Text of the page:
What Is Telemarketing Fraud?
Telemarketing fraud involves telemarketing, email, and text message scams that we see almost daily. Sometimes people can tell when they are getting scammed, but many scams have increased in sophistication. Often, potential victims are sent emails or messages that look like they are coming from legit big-name companies, such as PayPal or McAfee Virus Scan, stating that there is an account issue or a bill that isn't real. Federal law specifically prohibits the use of telemarketing or email marketing to commit fraud, and being convicted of telemarketing fraud can result in federal prison time. If you are being investigated for federal telemarketing fraud, it is important to speak to an experienced federal criminal defense attorney right away.
What Are the Common Types of Telemarketing Fraud?
There are several different types of telemarketing fraud that are prohibited by federal law; the most common types of federal telemarketing fraud include:
18 USC § 2325 – Telemarketing Fraud - Telemarketing or email marketing is defined as someone who tries to get you to buy something, enter a contest, donate, invest money, or do something else by using the phone or email. Federal law also includes the use of text messages, chat programs, or other electronic means to attempt to induce an individual to spend money in some way.
18 USC § 1341 – Mail Fraud - Mail fraud is defined as someone using the U.S. Postal Service to try to get money or something else of value from another fraudulently. Mail fraud punishments are often in addition to the punishment for the underlying crime, even if that original crime is tax fraud, health care fraud, or some other kind of crime.
18 USC § 1343 – Wire Fraud - Wire fraud is defined as a crime where someone uses electronic communication to commit a fraudulent act. This can involve the use of email or the internet in some way to commit a crime. The punishment for wire fraud is harsher than the punishment for the original crime, even if it's something like tax fraud or copyright infringement.
It is important to understand that the use of any electronic or communicative means to commit fraud on another can result in enhanced penalties, additional convictions, and hefty restitution requirements.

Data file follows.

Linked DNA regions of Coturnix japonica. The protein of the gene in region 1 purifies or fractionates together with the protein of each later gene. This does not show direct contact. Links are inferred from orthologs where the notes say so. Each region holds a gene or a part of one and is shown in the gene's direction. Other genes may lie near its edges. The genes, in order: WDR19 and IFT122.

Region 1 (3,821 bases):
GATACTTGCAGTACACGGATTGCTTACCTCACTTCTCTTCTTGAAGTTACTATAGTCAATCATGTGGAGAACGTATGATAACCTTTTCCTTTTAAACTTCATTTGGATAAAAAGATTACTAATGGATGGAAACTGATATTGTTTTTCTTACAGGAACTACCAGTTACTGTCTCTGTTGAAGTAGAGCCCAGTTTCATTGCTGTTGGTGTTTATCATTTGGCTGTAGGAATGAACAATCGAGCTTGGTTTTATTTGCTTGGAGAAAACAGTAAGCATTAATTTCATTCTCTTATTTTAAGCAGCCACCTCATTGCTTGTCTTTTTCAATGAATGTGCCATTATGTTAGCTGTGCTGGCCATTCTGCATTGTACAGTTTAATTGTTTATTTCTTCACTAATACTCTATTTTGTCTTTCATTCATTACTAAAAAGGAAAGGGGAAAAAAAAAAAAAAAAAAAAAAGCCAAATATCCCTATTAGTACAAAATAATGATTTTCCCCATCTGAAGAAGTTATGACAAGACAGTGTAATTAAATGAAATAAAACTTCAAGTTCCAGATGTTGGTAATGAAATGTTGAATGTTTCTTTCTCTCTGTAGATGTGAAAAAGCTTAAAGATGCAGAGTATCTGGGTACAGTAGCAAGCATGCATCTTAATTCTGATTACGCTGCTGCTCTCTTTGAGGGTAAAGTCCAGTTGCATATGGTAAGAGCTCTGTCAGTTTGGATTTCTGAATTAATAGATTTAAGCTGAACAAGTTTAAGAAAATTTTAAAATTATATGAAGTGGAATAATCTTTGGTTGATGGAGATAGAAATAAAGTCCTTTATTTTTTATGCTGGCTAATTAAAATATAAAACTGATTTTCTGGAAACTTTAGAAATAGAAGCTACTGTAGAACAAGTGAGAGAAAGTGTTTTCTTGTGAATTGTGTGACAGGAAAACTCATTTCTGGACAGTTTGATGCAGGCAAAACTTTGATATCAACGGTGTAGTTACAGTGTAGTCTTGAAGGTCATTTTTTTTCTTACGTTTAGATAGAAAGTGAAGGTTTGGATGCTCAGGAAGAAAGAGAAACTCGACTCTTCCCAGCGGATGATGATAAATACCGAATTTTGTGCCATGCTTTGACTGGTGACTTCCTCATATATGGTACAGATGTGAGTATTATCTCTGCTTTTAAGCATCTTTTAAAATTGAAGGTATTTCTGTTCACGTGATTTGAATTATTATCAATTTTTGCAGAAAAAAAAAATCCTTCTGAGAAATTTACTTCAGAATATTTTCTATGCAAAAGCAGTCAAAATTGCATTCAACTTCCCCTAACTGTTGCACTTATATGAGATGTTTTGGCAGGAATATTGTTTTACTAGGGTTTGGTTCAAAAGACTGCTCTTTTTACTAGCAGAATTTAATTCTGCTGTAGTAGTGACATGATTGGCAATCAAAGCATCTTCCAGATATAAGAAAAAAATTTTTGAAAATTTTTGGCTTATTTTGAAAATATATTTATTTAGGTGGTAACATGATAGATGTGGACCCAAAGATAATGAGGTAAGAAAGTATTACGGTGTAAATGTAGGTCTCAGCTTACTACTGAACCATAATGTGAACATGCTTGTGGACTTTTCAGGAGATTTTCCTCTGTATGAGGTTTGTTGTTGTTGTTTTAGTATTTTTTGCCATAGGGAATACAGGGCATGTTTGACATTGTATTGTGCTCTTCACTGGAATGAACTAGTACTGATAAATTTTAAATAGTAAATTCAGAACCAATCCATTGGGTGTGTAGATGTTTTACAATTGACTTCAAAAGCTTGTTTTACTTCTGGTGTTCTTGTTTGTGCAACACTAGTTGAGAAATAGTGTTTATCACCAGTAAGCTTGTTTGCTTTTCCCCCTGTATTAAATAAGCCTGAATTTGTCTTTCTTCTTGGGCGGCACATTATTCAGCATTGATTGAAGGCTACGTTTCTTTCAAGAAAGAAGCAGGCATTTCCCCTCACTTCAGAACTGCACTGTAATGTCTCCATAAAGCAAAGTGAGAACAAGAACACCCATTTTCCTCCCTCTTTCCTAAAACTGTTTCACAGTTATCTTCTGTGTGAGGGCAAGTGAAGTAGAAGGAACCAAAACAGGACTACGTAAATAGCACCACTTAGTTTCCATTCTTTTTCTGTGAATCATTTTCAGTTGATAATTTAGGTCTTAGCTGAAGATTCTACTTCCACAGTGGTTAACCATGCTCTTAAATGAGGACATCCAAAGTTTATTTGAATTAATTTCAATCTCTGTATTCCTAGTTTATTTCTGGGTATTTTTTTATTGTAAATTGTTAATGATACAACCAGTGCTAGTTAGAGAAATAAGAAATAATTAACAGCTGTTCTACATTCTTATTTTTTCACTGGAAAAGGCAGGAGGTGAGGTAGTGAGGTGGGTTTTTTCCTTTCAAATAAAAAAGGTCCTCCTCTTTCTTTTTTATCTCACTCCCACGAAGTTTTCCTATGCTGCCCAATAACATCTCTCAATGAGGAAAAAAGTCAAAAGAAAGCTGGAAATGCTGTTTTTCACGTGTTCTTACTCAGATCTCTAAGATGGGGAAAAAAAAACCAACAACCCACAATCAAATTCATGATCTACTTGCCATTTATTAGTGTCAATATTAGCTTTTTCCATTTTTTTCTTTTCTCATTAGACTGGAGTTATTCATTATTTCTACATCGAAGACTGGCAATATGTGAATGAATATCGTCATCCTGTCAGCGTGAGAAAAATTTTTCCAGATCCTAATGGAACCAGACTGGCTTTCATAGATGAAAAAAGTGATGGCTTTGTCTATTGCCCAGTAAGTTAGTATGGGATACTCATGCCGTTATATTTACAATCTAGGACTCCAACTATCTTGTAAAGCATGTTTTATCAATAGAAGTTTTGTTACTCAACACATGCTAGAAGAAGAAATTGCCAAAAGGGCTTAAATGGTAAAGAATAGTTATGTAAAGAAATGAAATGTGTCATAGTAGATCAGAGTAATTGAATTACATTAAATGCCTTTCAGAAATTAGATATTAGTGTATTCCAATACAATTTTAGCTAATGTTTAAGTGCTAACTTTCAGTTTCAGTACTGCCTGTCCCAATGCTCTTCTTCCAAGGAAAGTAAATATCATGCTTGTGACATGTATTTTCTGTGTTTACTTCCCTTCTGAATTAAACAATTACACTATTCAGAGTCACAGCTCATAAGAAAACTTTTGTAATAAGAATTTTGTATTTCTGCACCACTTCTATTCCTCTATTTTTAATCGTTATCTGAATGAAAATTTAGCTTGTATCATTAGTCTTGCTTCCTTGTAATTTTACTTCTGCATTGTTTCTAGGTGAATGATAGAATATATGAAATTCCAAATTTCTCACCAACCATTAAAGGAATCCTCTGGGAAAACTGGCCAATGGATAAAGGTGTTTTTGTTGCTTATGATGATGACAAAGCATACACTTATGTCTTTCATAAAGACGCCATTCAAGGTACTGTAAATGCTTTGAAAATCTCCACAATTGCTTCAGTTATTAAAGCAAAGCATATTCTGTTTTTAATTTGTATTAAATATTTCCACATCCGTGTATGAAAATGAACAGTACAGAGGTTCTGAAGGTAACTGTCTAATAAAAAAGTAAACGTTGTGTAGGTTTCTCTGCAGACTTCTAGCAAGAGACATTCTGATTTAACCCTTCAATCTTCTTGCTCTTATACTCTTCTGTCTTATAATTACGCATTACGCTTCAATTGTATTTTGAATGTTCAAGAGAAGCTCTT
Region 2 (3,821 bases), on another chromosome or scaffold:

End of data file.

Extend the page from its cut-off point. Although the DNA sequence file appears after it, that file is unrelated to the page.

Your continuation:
What Are the Potential Penalties for Telemarketing Fraud?
Federal law adds extra penalties when scam victims are targeted through telemarketing fraud.
18 U.S.C. § 2326 allows a judge to add up to five years of prison time to those who commit telemarketing fraud against a victim aged 55 years or older.
18 U.S.C. § 2327 requires restitution to be paid to scam victims. This can be limitless as it depends on the amount of money that the victim has been swindled out of.
18 U.S.C. § 2328 requires forfeiture of the real and personal property of a defendant who illegally obtained anything of value from another in an act of fraud.
What Are Some Common Defenses to a Telemarketing Fraud Charge?
To obtain a conviction for telemarketing fraud, the Government must prove beyond a reasonable doubt that you specifically intended to induce someone to give you money or something of value fraudulently. There are several defenses to an accusation of federal telemarketing fraud, including:
Mistake - If you mistakenly took the money or property without intending to defraud the owner, then you did not commit a telemarketing fraud crime.
False accusation – If you are being falsely accused of a telemarketing fraud scheme, then you can show evidence to demonstrate that you are not involved in the scheme.
Lack of evidence – If there is insufficient evidence to connect you to the crime, then this can be used as a defense at trial.
Constitutional violations – If your Constitutional rights against unreasonable searches or improper questions are violated, then you can file a motion seeking to have the evidence suppressed.
Make sure you speak with an experienced criminal defense lawyer to figure out which defense is best for your case. The defenses available to you will depend on the facts of your case.
In What Court Will Your Case Be Heard?
If you are accused of a federal crime in New Jersey, the criminal case will be processed in the federal court that has jurisdiction over where the alleged crime took place. There is one federal district in New Jersey and three court locations. If you disagree with a decision made by a judge in a federal district court, then you can file an appeal with the appropriate appellate court. In New Jersey District Court, appeals must go to the United States Court of Appeals for the Third Circuit. The only remaining higher court is the United States Supreme Court. However, the United States Supreme Court does not have to hear your case and may choose not to if you request an appeal.
How Hiring an Experienced Attorney Can Help
If you are charged with a federal crime, then it is critical to have an attorney who has experience in federal criminal defense. This person can help you understand the case against you and explain your options. They can also negotiate a resolution for you if that is your desire. Remember, it is always your choice whether to accept a plea, but your attorney can advise you on what they believe to be the best option. Contact us today for more information!
Why Hiring Lento Law Is the Right Choice
If you are being investigated or prosecuted federally for telemarketing fraud, then make sure that you speak to an experienced federal criminal defense attorney. Attorney Joseph D. Lento has helped people defend countless criminal charges in several jurisdictions. Call the Lento Law Firm today at 888-535-3686 to learn why hiring Lento Law is the right choice to help you.